There’s a temptation to dismiss these observations as navel gazing from a political class that treats politics like a figure skating competition rather than a serious contest about who will best serve a state’s constituents. And I am sympathetic to that critique. Deftness in television interviews should not be the most important matter in determining who governs a state!
But given the stakes, it’s important to assess campaigns as they exist, rather than as we wish they might exist. And it’s hard to avoid the reality that Hobbs’s weakness as a candidate is having a tangible impact on the campaign.
The local media environment has been brutal around Hobbs’s refusal to debate. You can’t tell me that letting local anchors rant about the “never ending saga” of one candidate ducking debates is a net plus.
There’s some evidence for this in this week’s episode of The Focus Group (for Bulwark+ members only, and worth every penny). We talked to Arizona voters who had supported Trump in 2016 and another candidate in 2020.
The reviews of Hobbs were atrocious: “I don’t think she will be the strongest governor,” said one voter. Multiple voters criticized her for not being willing to debate Lake. And while most of these swing voters were still leaning towards Hobbs, two had swung back to the Republican side to support Lake. One of them specifically cited the debates.
Here’s what he said:
The main reason is, some of you guys have some good justification of picking Hobbs—but I keep on going back to Hobbs not debating Kari Lake. I think that’s the big part of politics and if she is a seasoned or professional politician, she should know that, that debating is the issue. But I think the reason she wasn’t doing it is because she’s being on the safe side.
Here’s the thing.
If the fate of democracy rested on an arm wrestling competition and the semi-fascists were putting up The Rock, I wouldn’t suggest that Democrats run an incredibly gifted speaker who knows a lot about public policy. I’d tell them to get Brock Lesnar. You campaign on the terms the voters set.
Maximizing the chance of victory requires being clear eyed about both the threat environment and the strengths (and weaknesses) of your own side. And while Hobbs might still win, her lack of candidate skills have clearly made this race harder than it needed to be.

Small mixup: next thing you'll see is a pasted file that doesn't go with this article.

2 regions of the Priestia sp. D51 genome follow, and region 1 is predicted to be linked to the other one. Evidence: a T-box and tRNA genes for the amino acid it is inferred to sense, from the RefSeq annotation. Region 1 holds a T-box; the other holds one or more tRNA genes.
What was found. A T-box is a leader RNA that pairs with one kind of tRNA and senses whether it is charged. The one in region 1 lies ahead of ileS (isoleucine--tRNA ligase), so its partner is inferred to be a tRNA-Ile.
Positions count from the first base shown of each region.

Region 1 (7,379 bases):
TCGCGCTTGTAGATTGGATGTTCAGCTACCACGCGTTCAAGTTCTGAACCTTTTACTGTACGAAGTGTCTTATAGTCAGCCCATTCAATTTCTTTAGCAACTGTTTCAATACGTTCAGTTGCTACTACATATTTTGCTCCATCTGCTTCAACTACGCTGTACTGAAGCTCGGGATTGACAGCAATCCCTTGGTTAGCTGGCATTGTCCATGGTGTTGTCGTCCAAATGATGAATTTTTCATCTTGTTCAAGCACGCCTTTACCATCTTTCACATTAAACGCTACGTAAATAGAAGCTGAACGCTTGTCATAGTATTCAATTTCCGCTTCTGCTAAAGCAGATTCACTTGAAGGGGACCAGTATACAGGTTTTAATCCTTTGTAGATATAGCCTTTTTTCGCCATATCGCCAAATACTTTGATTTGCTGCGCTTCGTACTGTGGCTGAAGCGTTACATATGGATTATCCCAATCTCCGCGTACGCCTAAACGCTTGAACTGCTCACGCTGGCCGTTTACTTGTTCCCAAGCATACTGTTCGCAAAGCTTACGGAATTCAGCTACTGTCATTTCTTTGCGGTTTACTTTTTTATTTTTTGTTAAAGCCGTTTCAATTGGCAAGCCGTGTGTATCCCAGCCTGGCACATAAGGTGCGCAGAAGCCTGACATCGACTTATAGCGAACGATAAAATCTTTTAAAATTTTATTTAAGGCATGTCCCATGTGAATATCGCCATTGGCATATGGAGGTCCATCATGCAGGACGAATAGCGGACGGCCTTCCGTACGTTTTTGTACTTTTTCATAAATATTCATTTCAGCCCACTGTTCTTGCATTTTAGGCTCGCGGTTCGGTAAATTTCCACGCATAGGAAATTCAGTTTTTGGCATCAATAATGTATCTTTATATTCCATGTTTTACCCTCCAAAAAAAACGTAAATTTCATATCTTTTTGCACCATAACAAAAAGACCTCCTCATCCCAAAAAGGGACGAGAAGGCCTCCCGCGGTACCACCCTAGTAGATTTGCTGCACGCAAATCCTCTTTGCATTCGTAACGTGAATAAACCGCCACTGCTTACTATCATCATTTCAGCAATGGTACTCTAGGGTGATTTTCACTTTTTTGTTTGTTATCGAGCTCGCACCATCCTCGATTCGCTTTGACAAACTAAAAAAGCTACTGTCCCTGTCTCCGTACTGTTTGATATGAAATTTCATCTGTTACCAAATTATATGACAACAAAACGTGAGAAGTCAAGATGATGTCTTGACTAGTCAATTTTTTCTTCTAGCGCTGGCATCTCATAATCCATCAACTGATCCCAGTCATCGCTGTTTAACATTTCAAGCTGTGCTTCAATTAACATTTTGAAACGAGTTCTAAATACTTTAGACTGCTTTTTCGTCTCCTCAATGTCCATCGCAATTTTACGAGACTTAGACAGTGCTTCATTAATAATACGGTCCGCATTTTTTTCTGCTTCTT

But we are where we are.
Hobbs might not be the best candidate. But she is also not a deranged sociopath who pals around with domestic terrorists and wants to make Donald Trump an unelected autocrat. From where I sit, on balance, she would probably be fine, even if I disagree with her on the matter of school choice. (Brief aside: What’s the school choice program like in Hungary, anyway? Asking for a friend.)
So it was incumbent on Democrats outside her campaign to help build her up.
On that score it’s another zero.
Hobbs has the benefit of running in a state with two senators who have reputations independent from the generic Democratic brand: Mark Kelly, with his astronaut special sauce, and Kyrsten Sinema, who might not be the belle of the ball on MSNBC, but polls show has decent favorables among independents and Republicans in Arizona.
For their own reasons, both Kelly and Sinema have left Hobbs dancing on her own.
Kelly replied “We each make our own decisions about how to run our campaign, I have a campaign that’s built to win, Katie Hobbs is . . . much superior choice to be our next governor.”
Okay . . .
At least Kelly has the excuse of having his own campaign to run. Sinema’s reasoning is even more opaque.
I called a couple people in Sinema’s orbit (and others in Democratic politics) in the state. All repeated a line about how there’s a model for success for Arizona Democrats that centers the individual candidate over the broader party. Here is John LaBombard, a former Sinema staffer, making that case to the Arizona Republic:
“It doesn’t surprise me that we don’t see the same sort of cavalry rushing in as the Republicans have,” he said, “because I just think it’s a slightly different recipe for success when you’re talking about competitive battleground states, where Democrats have to attract some number of independents and Republican voters to be successful.”
Now, maybe there’s something to that, for the right type of candidate or campaign.
But are we sure Hobbs has her own distinct appeal to those independents and Republicans, as Sinema and Kelly did? Because I don’t really see that.